Mixing Ambien and Alcohol
Ambien — the brand name for the hypnosedative drug zolpidem — is a short-acting non-benzodiazepine sedative. This means it makes a person drowsy but is not in the same type of drug class as many anxiety medications. It is FDA-approved for short-term treatment of insomnia due to difficulty falling asleep.
Ambien is preferred for sleep over benzodiazepines because there is less potential for addiction and abuse; but some potential still exists. Ambien still has potentially harmful side effects and withdrawal symptoms, and these can be greatly worsened by mixing it with alcohol.
What Happens When You Mix Ambien and Alcohol?
Ambien works by binding to neurotransmitter receptors in the brain known as GABA receptors and making them more active. This slows brain activity, producing a sedating effect.
The interaction between Ambien and alcohol is called a pharmacodynamic drug interaction. This type of drug interaction happens when drugs directly influence each other. In this case, the sedative effects of Ambien add to the sedative effects of alcohol. Mixing Ambien and alcohol also increases the risk of side effects and withdrawal symptoms.
These same synergistic effects apply to the long-acting controlled release formulation of Ambien, Ambien CR. However, mixing Ambien CR and alcohol may result in prolonged side effects.
Dangers of Mixing Ambien and Alcohol
Alcohol and Ambien overdose are much more likely to cause respiratory suppression and death when the drugs are taken together than when either drug is taken alone. Therefore, it is rarely safe to mix alcohol and Ambien.
Besides the sedating effects, mixing Ambien and alcohol also increases the risk and severity of the other Ambien effects, including:
- Injury from confusion, sedation and impaired cognition and motor coordination
- Disinhibition and high-risk behavior, including suicidal behaviors
- Increased risk of injury or harm from parasomnia behaviors
- Withdrawal seizures
- Excessive sedation
- Cardiovascular compromise
- Respiratory suppression
Alcohol, Ambien and Parasomnia
Like with other Ambien side effects, combining Ambien with alcohol is known to increase the risk of parasomnias like sleep driving. The prescribing doctor or pharmacist may warn you of the dangers of mixing these substances if you start taking Ambien.
Parasomnias are a group of disruptive sleep-related disorders, including:
- Night terrors
- Sleep talking
- Sleep activities
- Sleep paralysis
Ambien is a known risk factor for the development of parasomnias, which can range from harmless to extremely disruptive. Examples include sleepwalking, sleep eating and sleep driving.
How Long After Drinking Can I Take Ambien?
It would be safest to wait at least 24 hours after your last drink before taking Ambien. Every drug, including alcohol, has a half-life value. The half-life is how long it takes the body to metabolize half of the drug. After about five half-lives, the drug is completely cleared from the body.
The half-life of alcohol is four to five hours for most healthy adults. Therefore, it generally will clear the body in 20–25 hours for most people. However, your health status, age, gender and how much alcohol you have consumed can dramatically affect this number. Follow advice from your doctor or pharmacist if it differs from this.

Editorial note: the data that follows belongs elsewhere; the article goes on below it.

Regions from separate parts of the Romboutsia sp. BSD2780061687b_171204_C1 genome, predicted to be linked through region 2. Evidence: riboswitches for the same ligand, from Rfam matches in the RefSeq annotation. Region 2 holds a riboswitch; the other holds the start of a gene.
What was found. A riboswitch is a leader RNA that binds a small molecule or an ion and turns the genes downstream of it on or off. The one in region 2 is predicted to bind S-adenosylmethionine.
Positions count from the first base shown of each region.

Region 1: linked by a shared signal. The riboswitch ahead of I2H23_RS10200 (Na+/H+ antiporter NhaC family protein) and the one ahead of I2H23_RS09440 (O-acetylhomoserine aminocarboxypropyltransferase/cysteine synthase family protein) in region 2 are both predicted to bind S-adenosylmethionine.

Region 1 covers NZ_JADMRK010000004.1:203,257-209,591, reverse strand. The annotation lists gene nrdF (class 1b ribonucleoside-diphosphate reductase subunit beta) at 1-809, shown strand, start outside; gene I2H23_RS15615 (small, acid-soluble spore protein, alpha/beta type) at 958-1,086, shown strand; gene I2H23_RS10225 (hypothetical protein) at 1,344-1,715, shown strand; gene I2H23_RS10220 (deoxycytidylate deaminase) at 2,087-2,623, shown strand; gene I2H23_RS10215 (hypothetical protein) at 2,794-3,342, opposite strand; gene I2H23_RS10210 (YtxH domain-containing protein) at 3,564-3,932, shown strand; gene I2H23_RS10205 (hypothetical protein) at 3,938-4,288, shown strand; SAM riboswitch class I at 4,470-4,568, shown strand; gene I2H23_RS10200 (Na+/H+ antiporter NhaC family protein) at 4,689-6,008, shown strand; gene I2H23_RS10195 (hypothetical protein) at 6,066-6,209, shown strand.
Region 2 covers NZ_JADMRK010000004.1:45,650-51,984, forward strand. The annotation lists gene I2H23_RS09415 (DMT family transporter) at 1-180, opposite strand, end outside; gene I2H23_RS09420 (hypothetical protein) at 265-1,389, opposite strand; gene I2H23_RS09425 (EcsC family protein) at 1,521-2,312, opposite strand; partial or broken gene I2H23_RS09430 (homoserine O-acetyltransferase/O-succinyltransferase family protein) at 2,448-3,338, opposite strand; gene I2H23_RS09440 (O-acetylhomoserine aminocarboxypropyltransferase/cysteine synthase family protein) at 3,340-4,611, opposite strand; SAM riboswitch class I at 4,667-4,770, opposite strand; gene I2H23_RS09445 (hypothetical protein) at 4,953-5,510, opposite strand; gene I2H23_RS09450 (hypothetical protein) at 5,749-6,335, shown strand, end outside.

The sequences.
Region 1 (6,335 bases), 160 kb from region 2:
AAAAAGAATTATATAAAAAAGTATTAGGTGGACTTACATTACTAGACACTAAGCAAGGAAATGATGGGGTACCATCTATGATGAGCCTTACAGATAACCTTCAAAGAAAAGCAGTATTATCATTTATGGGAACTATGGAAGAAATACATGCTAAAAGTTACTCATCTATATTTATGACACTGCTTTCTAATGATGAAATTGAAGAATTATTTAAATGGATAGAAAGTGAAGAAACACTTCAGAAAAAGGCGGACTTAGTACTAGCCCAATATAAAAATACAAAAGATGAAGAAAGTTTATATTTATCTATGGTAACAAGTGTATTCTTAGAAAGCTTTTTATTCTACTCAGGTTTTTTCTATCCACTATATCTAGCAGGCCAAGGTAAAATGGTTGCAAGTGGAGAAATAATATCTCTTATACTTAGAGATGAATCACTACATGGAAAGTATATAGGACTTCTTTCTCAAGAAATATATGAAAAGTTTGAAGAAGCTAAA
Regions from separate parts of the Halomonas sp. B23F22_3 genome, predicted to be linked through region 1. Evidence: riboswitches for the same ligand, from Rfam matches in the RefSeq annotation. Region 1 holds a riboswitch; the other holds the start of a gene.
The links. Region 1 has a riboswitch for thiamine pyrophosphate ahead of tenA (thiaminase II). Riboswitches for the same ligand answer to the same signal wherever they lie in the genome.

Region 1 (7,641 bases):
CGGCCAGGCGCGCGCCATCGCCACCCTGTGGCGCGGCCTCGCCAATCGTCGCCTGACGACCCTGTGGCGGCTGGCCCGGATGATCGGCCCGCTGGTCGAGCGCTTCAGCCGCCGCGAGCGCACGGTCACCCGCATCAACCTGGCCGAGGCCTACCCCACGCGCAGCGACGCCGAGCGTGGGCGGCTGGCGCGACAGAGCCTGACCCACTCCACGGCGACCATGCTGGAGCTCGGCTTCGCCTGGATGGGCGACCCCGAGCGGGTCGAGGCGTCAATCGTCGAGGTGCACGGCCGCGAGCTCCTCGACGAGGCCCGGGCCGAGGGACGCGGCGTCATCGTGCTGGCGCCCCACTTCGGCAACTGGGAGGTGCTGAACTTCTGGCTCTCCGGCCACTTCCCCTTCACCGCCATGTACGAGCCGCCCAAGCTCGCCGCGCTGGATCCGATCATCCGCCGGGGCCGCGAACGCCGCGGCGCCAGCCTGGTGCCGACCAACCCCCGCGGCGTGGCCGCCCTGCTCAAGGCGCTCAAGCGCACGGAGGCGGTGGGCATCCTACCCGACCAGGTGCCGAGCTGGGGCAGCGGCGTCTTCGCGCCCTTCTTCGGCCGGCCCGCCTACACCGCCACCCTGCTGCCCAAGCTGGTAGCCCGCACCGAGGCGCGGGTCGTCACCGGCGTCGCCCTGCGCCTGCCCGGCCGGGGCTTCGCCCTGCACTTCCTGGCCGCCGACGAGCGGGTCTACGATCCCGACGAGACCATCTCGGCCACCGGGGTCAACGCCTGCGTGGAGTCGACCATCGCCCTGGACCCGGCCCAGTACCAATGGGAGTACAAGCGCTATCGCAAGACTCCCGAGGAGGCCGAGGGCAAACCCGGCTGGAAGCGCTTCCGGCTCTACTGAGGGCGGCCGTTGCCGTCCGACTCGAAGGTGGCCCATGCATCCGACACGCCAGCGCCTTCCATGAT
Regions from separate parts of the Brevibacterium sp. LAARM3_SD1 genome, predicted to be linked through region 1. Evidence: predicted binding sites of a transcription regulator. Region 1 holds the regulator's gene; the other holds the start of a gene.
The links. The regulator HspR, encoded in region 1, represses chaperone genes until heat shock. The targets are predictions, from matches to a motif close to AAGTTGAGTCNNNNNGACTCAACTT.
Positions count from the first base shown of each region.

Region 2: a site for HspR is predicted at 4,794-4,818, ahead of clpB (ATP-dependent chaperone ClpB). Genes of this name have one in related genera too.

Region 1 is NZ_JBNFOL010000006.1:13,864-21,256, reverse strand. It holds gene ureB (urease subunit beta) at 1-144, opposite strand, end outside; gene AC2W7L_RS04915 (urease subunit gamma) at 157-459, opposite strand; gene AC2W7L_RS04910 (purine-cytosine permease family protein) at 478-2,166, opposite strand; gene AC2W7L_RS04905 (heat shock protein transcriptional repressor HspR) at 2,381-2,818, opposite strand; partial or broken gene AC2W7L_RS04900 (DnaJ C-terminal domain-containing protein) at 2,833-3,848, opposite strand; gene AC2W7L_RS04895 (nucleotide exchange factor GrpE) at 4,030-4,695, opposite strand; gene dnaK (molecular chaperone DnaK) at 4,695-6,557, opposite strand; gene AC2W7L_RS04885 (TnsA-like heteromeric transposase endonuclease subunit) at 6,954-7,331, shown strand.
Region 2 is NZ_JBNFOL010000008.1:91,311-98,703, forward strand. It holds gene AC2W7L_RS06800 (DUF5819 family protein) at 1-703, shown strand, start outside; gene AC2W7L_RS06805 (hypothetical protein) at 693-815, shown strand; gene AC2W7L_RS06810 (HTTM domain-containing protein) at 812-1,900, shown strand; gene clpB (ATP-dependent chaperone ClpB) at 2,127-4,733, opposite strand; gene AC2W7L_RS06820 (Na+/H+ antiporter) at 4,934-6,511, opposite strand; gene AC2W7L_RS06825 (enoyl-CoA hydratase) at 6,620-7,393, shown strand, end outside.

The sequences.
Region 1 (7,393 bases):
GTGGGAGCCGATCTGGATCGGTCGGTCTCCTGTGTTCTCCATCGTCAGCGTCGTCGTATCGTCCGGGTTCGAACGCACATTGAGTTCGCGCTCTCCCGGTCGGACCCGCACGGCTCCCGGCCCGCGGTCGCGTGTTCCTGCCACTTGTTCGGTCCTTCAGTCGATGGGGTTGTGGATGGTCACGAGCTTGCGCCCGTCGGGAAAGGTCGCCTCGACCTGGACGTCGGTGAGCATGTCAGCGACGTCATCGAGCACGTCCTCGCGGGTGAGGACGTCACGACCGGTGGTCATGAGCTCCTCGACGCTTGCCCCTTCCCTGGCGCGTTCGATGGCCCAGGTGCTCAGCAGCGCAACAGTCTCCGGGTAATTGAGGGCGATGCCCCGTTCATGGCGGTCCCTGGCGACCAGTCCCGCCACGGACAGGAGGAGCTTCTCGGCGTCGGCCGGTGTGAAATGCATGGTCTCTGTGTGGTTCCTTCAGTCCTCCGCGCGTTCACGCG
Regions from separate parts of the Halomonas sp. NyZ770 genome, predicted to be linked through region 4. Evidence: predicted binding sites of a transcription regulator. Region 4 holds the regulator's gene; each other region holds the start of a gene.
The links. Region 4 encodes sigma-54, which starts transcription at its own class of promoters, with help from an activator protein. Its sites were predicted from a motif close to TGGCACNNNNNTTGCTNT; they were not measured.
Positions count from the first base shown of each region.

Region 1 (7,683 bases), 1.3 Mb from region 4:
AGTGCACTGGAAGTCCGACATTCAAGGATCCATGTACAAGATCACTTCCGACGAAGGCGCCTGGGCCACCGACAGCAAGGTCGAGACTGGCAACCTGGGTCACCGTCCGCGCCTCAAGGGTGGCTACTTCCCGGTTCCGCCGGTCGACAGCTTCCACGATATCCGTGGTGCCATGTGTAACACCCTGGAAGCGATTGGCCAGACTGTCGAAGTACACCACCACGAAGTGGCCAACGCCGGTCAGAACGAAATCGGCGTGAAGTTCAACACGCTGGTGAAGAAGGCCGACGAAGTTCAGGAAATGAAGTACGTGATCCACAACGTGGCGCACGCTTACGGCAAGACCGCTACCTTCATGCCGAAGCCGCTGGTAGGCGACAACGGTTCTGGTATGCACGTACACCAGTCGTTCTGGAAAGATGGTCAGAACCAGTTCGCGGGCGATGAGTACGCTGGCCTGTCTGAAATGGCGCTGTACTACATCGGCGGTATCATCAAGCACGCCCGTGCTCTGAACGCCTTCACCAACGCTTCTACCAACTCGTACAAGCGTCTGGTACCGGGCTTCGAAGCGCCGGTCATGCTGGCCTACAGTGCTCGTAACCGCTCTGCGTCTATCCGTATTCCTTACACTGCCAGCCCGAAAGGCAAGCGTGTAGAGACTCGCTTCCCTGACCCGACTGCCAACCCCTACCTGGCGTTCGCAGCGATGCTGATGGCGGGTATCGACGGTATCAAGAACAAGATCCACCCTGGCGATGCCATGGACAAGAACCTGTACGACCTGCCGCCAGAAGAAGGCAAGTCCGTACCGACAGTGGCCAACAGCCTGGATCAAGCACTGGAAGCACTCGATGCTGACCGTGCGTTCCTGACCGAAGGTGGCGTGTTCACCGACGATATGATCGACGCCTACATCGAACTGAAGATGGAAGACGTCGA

How Long After Taking Ambien Can I Drink Alcohol?
A person should wait at least 24 hours after taking their last dose of Ambien immediate-release or Ambien CR before consuming alcohol. The same concept of half-life applies to this question, and Ambien will be completely eliminated from the body in about five half-lives.
Ambien has a rapid onset of action (within 30 minutes) and has a short half-life of about 2.5 hours in adults.This period is about the same for Ambien CR (controlled release). The half-life for Ambien CR is 1.6–4 hours, so it would be cleared in 8–20 hours. Ask your doctor and pharmacist if you are unsure of when you can drink alcohol after taking Ambien.
Finding Treatment for Ambien and Alcohol Abuse
The importance of proper treatment for substance abuse cannot be overstated. Recovery from addiction is not simply stopping Ambien use, alcohol or other drugs. The underlying causes of the addiction and damaging effects of substance abuse and related behaviors on physical and mental health should be identified and addressed. Likewise, any underlying mental health disorders should be diagnosed and properly treated.
Because of the serious withdrawal symptoms associated with Ambien and alcohol, people who abuse these drugs should seriously consider starting their Ambien addiction treatment with a safe and supportive medical detox program.
The Recovery Village Ridgefield offers the best in comprehensive, professional drug detox and addiction treatment programs. If you have concerns about Ambien, alcohol or other substance use in yourself or a loved one, please feel free to contact us for a confidential discussion with one of our staff.
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- Poceta, Steven. “Zolpidem Ingestion, Automatisms, and Sleep Driving: A Clinical and Legal Case Series.” Journal of Clinical Sleep Medicine, December 2015. Accessed July 2, 2022.
Medical Disclaimer: The Recovery Village aims to improve the quality of life for people struggling with a substance use or mental health disorder with fact-based content about the nature of behavioral health conditions, treatment options and their related outcomes. We publish material that is researched, cited, edited and reviewed by licensed medical professionals. The information we provide is not intended to be a substitute for professional medical advice, diagnosis or treatment. It should not be used in place of the advice of your physician or other qualified healthcare provider.